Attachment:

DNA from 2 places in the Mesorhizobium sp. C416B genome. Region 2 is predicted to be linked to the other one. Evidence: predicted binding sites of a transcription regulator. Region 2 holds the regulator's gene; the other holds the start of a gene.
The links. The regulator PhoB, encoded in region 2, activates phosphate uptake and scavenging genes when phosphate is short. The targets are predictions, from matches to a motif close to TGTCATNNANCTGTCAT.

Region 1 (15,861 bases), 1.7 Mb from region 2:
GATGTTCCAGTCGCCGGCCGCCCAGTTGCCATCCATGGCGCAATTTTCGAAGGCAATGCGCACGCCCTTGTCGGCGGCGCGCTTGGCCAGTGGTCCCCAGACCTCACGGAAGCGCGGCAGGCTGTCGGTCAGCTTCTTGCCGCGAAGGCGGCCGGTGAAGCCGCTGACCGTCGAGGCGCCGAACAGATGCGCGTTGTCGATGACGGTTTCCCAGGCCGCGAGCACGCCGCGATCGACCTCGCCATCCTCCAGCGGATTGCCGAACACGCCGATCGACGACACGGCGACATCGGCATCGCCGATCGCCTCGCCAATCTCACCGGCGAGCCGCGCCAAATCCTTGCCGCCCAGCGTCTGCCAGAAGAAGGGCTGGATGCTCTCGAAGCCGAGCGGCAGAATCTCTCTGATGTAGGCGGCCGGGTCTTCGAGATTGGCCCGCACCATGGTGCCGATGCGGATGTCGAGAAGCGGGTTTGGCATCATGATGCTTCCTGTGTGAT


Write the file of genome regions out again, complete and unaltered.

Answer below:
DNA from 2 places in the Mesorhizobium sp. C416B genome. Region 2 is predicted to be linked to the other one. Evidence: predicted binding sites of a transcription regulator. Region 2 holds the regulator's gene; the other holds the start of a gene.
The links. The regulator PhoB, encoded in region 2, activates phosphate uptake and scavenging genes when phosphate is short. The targets are predictions, from matches to a motif close to TGTCATNNANCTGTCAT.

Region 1 (15,861 bases), 1.7 Mb from region 2:
GATGTTCCAGTCGCCGGCCGCCCAGTTGCCATCCATGGCGCAATTTTCGAAGGCAATGCGCACGCCCTTGTCGGCGGCGCGCTTGGCCAGTGGTCCCCAGACCTCACGGAAGCGCGGCAGGCTGTCGGTCAGCTTCTTGCCGCGAAGGCGGCCGGTGAAGCCGCTGACCGTCGAGGCGCCGAACAGATGCGCGTTGTCGATGACGGTTTCCCAGGCCGCGAGCACGCCGCGATCGACCTCGCCATCCTCCAGCGGATTGCCGAACACGCCGATCGACGACACGGCGACATCGGCATCGCCGATCGCCTCGCCAATCTCACCGGCGAGCCGCGCCAAATCCTTGCCGCCCAGCGTCTGCCAGAAGAAGGGCTGGATGCTCTCGAAGCCGAGCGGCAGAATCTCTCTGATGTAGGCGGCCGGGTCTTCGAGATTGGCCCGCACCATGGTGCCGATGCGGATGTCGAGAAGCGGGTTTGGCATCATGATGCTTCCTGTGTGAT